A Vallejo, California police officer who was involved in two fatal shootings within a year, has been fired from the police department.
Vallejo police officer, Ryan McMahon was fired a month after documents surfaced revealing that the police chief recommended McMahon be terminated for firing a shot that could have struck his partner.
The shot was fired in February 2019 when McMahon and five other police officers fatally shot Willie McCoy, a 20-year-old Black man who was sleeping in his car in a Taco Bell parking lot.
The officers saw a gun resting on McCoy’s lap when they approached the car and say he slumped forward towards the gun when the woke him.
McMahon and the five other officers opened fire on McCoy within 4 seconds of waking him. Firing 55 shots and shooting him 25 times – with bullets striking the center of his face and throat and blowing off part of his ear, a lawyer for his family said.
The City of Vallejo concluded that the officer-involved shooting of McCoy was “was reasonable and in line with contemporary training and police practices.”
McMahon was not fired for carelessly firing into the car of a sleeping man and killing him. He was fired for weapons safety violations because when he and his fellow officers were killing Willie McCoy, he put other cops in danger.
“The idea that they would discipline and ultimately terminate him for technical issues related to endangering another officer and not have terminated him for shooting an unarmed man in the back and shooting a sleeping person it’s just really outrageous and it’s fairly consistent with our ongoing belief that the city of Vallejo refuses to properly discipline and supervise their employees,” said McCoy family attorney Melissa Nold.
In a news release Thursday, Vallejo police Chief Shawny Williams said McMahon “violated department policies by engaging in unsafe conduct and neglect for basic firearm safety” in the 2019 fatal shooting of Willie McCoy outside of a Taco Bell.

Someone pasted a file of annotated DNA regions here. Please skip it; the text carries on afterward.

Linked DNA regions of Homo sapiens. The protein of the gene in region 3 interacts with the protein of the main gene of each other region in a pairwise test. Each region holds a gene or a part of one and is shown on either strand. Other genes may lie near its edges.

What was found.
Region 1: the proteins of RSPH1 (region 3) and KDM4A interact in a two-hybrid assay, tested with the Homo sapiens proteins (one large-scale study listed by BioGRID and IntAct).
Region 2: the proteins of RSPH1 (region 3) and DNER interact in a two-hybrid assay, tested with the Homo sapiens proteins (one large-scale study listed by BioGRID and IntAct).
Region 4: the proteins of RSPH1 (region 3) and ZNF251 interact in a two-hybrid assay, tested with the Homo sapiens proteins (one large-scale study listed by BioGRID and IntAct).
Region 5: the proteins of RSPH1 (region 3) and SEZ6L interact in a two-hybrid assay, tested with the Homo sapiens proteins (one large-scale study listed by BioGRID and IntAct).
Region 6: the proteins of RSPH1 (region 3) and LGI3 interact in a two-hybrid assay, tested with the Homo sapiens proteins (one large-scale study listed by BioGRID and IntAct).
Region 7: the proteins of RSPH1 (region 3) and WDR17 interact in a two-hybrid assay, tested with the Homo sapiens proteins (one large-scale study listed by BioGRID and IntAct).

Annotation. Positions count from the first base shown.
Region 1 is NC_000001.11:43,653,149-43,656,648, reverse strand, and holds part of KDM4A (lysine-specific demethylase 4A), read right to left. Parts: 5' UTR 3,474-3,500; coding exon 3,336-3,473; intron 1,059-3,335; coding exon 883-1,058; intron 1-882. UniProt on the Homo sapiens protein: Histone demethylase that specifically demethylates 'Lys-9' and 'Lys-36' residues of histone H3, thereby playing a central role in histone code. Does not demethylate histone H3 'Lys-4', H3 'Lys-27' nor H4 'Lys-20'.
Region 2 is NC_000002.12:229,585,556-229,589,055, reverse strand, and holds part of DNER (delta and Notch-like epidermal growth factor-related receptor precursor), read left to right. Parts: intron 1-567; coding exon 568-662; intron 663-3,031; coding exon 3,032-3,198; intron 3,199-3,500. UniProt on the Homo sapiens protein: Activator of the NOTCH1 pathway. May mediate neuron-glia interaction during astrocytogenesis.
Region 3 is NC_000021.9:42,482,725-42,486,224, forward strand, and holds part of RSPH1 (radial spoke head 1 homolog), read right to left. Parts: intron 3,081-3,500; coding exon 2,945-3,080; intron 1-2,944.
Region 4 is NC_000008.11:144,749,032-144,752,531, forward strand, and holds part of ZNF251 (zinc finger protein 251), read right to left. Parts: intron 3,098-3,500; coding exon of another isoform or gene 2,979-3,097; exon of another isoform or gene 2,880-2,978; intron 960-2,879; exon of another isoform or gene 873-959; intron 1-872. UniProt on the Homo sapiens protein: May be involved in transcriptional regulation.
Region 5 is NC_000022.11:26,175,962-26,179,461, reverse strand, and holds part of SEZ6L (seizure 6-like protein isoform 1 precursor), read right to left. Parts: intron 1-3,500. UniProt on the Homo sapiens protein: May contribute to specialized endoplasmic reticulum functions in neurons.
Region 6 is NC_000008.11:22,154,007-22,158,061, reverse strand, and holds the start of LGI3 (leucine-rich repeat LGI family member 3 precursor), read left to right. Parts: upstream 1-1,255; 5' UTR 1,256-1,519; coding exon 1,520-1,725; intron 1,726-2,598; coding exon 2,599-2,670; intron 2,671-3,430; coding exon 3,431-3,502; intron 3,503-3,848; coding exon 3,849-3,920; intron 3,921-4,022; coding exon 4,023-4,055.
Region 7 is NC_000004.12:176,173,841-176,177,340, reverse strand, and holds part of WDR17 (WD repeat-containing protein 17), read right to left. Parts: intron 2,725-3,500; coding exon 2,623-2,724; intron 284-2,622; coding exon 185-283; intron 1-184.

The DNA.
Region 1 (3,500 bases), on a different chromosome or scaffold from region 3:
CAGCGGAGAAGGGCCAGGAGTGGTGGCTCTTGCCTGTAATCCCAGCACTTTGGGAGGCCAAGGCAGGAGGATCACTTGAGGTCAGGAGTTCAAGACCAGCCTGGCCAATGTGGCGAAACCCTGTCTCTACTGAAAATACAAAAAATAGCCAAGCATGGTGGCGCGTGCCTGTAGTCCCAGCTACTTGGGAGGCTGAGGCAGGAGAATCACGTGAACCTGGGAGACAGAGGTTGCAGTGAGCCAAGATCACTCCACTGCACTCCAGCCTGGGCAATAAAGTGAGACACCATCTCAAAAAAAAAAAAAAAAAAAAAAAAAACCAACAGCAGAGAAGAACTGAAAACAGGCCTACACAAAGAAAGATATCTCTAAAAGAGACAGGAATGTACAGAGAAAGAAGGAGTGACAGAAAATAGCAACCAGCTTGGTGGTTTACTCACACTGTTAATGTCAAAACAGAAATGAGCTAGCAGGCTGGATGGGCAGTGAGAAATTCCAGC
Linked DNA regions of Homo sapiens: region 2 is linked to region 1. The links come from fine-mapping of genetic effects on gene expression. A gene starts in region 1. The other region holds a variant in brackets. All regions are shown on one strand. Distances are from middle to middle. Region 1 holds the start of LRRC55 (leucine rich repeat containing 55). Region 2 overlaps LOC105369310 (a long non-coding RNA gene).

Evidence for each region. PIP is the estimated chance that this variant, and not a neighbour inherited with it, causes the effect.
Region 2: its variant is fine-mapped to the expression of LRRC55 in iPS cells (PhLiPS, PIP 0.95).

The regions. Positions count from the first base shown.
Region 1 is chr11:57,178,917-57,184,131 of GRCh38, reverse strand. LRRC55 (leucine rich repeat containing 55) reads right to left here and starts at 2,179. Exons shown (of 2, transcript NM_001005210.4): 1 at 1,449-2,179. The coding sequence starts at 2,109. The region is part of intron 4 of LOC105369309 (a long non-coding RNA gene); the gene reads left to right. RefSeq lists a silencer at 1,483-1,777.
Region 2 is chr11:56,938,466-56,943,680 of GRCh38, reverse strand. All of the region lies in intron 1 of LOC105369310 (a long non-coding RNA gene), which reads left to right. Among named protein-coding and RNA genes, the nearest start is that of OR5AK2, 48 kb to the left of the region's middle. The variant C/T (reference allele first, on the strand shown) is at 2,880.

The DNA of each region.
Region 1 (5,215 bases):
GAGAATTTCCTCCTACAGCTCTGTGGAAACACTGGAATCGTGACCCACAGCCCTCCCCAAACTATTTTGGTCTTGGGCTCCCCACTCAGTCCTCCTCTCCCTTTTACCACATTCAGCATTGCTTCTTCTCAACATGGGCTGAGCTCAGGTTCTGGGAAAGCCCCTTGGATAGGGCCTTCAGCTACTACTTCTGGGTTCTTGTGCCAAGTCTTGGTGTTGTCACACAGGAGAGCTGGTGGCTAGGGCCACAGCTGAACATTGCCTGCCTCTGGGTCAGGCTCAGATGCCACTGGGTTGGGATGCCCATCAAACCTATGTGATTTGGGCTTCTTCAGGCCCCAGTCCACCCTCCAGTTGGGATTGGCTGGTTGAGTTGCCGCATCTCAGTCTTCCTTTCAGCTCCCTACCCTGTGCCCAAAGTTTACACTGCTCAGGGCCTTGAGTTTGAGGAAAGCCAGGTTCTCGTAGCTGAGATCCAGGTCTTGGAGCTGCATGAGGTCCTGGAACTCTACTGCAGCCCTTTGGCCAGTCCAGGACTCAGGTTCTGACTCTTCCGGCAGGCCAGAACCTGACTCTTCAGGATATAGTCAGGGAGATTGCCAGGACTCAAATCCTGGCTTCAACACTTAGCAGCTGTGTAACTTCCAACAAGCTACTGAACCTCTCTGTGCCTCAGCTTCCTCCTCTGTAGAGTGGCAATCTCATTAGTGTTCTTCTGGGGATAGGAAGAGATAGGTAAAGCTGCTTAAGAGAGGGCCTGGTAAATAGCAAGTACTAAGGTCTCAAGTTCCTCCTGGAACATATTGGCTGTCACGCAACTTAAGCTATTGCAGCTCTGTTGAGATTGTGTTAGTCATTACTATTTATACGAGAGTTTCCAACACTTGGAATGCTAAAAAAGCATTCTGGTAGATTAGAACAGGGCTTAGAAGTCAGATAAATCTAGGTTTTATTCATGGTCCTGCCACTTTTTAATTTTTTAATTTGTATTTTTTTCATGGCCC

“Any conduct outside the level of professionalism this City deserves will not be tolerated by the Vallejo Police Department,” Williams said in a news release Thursday. “I understand we have a long way to go in rebuilding trust among the residents of Vallejo and I will continue to take the necessary steps to better serve this community.”
When McMahon fired, Glick was in his potential “field of fire,” the internal investigation found. In his evaluation, Williams wrote McMahon’s actions were “dangerous” to his colleagues and out-of-step with “safety norms” of firearms handling. McMahon violated three department policies and any of them individually would support termination of an officer, Williams wrote.
“(McMahon) did not recognize that (Glick) could potentially move into his field of fire, did not communicate with Officer Glick of his intention to join the forward line of fire, did not achieve a stable shooting platform and did not recognize that the target was being effectively engaged,” the internal affairs document says.
The McCoy killing occurred almost a year to the day after McMahon shot and killed Vallejo resident Ronell Foster after stopping Foster for a minor infraction of bicycling after dark without a light. Foster took off down an alleyway, and McMahon shot him as the two struggled, he would later tell investigators. He said he believed Foster was trying to disarm him.
McMahon shot Foster in the back and the back of the head, according to Oakland civil rights attorney John Burris, one of the attorneys who sued Vallejo on behalf of Foster’s family.
An internal investigation cleared McMahon of wrongdoing in the Foster killing, but in August the city paid $5.7 million to settle a lawsuit by Foster’s family. The settlement is one of the highest ever to be paid in a California police shooting suit.
McMahon was one of the officers named in a report by the news site Open Vallejo that a “secretive clique” inside the city’s police force would celebrate on-the-job kills by bending a tip of their badges. In a town hall meeting Friday night, Vallejo City Manager Greg Nyhoff said allegations of badge-bending “appear true” but the city is still investigating.